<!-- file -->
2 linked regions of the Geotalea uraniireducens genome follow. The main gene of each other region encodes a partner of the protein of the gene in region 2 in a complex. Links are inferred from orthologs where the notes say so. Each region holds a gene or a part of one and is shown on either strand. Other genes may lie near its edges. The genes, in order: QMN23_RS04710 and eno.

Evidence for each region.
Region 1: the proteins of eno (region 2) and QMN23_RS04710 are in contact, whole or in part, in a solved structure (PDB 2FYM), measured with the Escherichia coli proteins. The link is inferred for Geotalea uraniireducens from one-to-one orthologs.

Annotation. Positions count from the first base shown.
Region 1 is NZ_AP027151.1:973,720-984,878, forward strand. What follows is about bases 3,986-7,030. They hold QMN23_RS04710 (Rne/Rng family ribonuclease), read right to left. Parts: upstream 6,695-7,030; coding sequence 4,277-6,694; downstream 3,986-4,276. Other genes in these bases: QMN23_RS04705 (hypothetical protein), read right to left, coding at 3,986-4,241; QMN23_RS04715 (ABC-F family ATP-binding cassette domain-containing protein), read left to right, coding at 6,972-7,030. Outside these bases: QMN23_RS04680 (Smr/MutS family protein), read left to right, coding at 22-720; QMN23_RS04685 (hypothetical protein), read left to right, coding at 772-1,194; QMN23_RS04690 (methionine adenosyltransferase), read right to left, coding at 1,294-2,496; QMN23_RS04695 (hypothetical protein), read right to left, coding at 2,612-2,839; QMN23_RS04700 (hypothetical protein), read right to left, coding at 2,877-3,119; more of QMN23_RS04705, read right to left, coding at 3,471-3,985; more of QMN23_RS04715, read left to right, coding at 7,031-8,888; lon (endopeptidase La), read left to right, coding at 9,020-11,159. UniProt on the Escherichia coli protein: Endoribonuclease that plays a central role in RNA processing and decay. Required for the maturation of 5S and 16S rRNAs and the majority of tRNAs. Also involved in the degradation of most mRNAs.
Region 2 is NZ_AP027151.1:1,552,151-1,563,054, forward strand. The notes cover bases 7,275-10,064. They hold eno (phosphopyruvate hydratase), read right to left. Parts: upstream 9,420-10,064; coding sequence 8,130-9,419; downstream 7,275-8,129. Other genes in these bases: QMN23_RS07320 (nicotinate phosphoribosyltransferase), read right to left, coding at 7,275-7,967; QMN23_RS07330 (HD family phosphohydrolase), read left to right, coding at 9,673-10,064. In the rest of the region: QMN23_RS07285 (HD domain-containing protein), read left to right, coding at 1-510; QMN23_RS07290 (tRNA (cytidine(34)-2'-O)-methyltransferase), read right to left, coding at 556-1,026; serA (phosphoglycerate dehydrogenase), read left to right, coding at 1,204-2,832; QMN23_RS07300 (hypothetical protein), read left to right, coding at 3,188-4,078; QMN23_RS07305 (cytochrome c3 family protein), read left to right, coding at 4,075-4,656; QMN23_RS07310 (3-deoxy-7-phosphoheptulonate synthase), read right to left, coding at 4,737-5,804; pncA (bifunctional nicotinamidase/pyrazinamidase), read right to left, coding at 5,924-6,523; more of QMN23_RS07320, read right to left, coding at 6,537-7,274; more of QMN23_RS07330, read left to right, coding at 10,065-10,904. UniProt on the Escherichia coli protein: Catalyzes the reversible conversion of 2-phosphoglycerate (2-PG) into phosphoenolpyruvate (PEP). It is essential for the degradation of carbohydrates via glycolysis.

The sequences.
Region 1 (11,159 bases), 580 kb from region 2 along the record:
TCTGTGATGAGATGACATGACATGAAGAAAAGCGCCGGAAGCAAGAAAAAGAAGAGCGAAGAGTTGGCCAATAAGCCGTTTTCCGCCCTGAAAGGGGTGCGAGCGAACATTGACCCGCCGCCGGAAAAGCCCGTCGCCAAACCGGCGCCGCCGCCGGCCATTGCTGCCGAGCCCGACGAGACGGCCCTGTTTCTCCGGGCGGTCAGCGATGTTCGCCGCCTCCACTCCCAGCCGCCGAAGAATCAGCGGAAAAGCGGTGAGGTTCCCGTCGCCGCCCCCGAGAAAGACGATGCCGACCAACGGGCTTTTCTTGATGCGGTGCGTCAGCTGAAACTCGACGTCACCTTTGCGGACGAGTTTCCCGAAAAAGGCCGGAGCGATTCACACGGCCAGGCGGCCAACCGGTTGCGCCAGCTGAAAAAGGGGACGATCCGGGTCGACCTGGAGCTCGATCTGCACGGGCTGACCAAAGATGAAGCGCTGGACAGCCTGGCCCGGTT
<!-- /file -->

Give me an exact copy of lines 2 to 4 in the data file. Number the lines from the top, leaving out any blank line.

Evidence for each region.
Region 1: the proteins of eno (region 2) and QMN23_RS04710 are in contact, whole or in part, in a solved structure (PDB 2FYM), measured with the Escherichia coli proteins. The link is inferred for Geotalea uraniireducens from one-to-one orthologs.

Annotation. Positions count from the first base shown.